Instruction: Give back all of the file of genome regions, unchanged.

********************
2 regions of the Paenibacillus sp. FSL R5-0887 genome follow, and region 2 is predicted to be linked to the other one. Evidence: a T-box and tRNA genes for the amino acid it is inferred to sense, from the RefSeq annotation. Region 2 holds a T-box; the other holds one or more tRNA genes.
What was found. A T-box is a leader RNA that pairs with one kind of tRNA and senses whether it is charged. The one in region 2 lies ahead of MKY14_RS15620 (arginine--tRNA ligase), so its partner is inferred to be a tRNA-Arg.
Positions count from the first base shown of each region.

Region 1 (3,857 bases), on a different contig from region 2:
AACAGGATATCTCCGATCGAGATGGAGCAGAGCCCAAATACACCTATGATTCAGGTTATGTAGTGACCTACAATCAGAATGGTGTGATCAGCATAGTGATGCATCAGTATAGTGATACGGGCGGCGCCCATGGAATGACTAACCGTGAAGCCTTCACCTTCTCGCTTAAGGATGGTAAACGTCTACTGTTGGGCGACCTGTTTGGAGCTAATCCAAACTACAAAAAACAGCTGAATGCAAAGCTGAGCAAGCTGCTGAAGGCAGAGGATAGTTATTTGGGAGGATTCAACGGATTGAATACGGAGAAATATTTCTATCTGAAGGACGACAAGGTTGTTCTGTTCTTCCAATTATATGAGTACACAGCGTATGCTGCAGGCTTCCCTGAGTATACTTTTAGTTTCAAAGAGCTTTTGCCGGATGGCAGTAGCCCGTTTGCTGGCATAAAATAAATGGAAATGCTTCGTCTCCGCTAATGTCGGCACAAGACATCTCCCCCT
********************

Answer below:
2 regions of the Paenibacillus sp. FSL R5-0887 genome follow, and region 2 is predicted to be linked to the other one. Evidence: a T-box and tRNA genes for the amino acid it is inferred to sense, from the RefSeq annotation. Region 2 holds a T-box; the other holds one or more tRNA genes.
What was found. A T-box is a leader RNA that pairs with one kind of tRNA and senses whether it is charged. The one in region 2 lies ahead of MKY14_RS15620 (arginine--tRNA ligase), so its partner is inferred to be a tRNA-Arg.
Positions count from the first base shown of each region.

Region 1 (3,857 bases), on a different contig from region 2:
AACAGGATATCTCCGATCGAGATGGAGCAGAGCCCAAATACACCTATGATTCAGGTTATGTAGTGACCTACAATCAGAATGGTGTGATCAGCATAGTGATGCATCAGTATAGTGATACGGGCGGCGCCCATGGAATGACTAACCGTGAAGCCTTCACCTTCTCGCTTAAGGATGGTAAACGTCTACTGTTGGGCGACCTGTTTGGAGCTAATCCAAACTACAAAAAACAGCTGAATGCAAAGCTGAGCAAGCTGCTGAAGGCAGAGGATAGTTATTTGGGAGGATTCAACGGATTGAATACGGAGAAATATTTCTATCTGAAGGACGACAAGGTTGTTCTGTTCTTCCAATTATATGAGTACACAGCGTATGCTGCAGGCTTCCCTGAGTATACTTTTAGTTTCAAAGAGCTTTTGCCGGATGGCAGTAGCCCGTTTGCTGGCATAAAATAAATGGAAATGCTTCGTCTCCGCTAATGTCGGCACAAGACATCTCCCCCT